PATERSON – Trying to position himself in the Paterson mayor’s race as the law and order candidate, private eye Aslon Goow bashed a rival’s crime prevention plan as derivative of his own.
“I think it’s very weak,” said Goow, reacting to the plan submitted by Council President Andre Sayegh. “Everyone is piggybacking off of my plan. It’s weak.”
Like another contender, former Mayor Jose “Joey” Torres, Goow supports curfews as a crime-curtailer.
That distinguishes the two of them from Sayegh and incumbent Mayor Jeff Jones, both of whom oppose a curfew.
“I could support it but a lot of kids are coming from dysfunctional families and I would back it to reinforce parent accountability not as punishment,” said Goow, who referred to two public polls in which Patersonians indicated support for a curfew.
The former Ward 2 Councilman said part of government resistance to the imposition of a curfew includes wariness on the part of local law enforcement. “Police have complained about it. Their job is not to complain but to enforce the laws that are there,” Goow said. “It’s something to look at again, maybe more of a business curfew.”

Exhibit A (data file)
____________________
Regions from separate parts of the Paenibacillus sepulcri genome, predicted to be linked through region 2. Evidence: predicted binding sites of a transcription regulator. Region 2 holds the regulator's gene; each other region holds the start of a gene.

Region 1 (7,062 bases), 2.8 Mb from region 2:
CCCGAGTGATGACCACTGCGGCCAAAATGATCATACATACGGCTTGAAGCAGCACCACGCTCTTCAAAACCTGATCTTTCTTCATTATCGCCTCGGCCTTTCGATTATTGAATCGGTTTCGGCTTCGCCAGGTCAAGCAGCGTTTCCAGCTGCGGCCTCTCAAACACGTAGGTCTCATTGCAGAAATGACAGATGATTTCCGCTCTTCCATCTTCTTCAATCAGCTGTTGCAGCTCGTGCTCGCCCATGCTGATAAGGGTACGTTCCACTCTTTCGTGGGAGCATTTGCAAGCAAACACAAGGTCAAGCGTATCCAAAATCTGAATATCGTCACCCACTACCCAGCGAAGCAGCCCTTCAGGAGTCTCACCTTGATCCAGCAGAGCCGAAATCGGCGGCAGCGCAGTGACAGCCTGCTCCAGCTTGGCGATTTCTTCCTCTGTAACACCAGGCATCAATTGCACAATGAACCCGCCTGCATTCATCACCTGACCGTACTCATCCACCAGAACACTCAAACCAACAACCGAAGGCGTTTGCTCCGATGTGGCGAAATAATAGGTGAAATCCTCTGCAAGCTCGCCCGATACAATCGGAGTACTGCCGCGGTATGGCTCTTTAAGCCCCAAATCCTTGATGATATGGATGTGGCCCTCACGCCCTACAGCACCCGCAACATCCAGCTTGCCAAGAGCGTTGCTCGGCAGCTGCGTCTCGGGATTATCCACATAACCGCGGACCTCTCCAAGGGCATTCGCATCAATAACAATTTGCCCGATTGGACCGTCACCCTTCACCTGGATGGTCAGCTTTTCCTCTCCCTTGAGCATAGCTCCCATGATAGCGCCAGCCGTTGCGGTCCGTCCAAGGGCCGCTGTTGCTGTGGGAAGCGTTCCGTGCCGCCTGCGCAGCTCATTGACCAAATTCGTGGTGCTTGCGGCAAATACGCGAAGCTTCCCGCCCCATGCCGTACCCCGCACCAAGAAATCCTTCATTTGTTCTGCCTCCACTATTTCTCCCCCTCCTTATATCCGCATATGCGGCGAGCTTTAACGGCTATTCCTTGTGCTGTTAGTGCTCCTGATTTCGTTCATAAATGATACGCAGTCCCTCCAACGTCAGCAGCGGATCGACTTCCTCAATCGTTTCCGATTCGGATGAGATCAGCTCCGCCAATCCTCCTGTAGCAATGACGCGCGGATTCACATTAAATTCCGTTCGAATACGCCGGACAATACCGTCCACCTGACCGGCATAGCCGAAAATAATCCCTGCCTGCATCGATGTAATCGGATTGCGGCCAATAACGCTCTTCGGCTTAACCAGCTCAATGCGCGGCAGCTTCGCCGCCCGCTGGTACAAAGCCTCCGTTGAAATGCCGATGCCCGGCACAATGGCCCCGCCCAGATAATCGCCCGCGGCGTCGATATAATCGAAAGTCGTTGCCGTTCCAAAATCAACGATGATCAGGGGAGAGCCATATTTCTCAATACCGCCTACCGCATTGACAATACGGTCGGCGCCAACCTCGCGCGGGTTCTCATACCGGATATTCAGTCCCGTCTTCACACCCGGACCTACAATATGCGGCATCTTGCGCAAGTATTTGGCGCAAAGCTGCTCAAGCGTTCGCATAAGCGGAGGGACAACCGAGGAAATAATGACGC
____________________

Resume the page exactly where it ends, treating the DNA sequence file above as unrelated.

A party player who campaigned for Sheriff Richard Berdnik and U.S. Rep. Bill Pascrell (D-9), Goow lost his 2012 election and dropped a notch in Paterson’s political stratosphere, even as Sayegh ascended in the eyes of Pascrell allies impressed with his campaign work rate and loyalty.
“They say I’m not a team player,” Goow griped, withdrawing his phone and displaying an undated photo of himself at a podium with the Democratic Party team that now supports Sayegh.
“Look at that – that was me backing the team – and yet they say I’m not a team player,” he added.
Shorn of some those older allies, Goow says he is the only candidate in the contest who has made crime-fighting the focus.
The late Mayor “Marty Barnes used to scream about police brutality and then he went to jail,” Goow said. “He disbanded the elite street cops we had in Paterson, and now we have 25 different street gangs in the city. Throughout this campaign, I have talked about police visibility and presence. Everybody was talking about economic development and now everyone’s jumping on my police program.”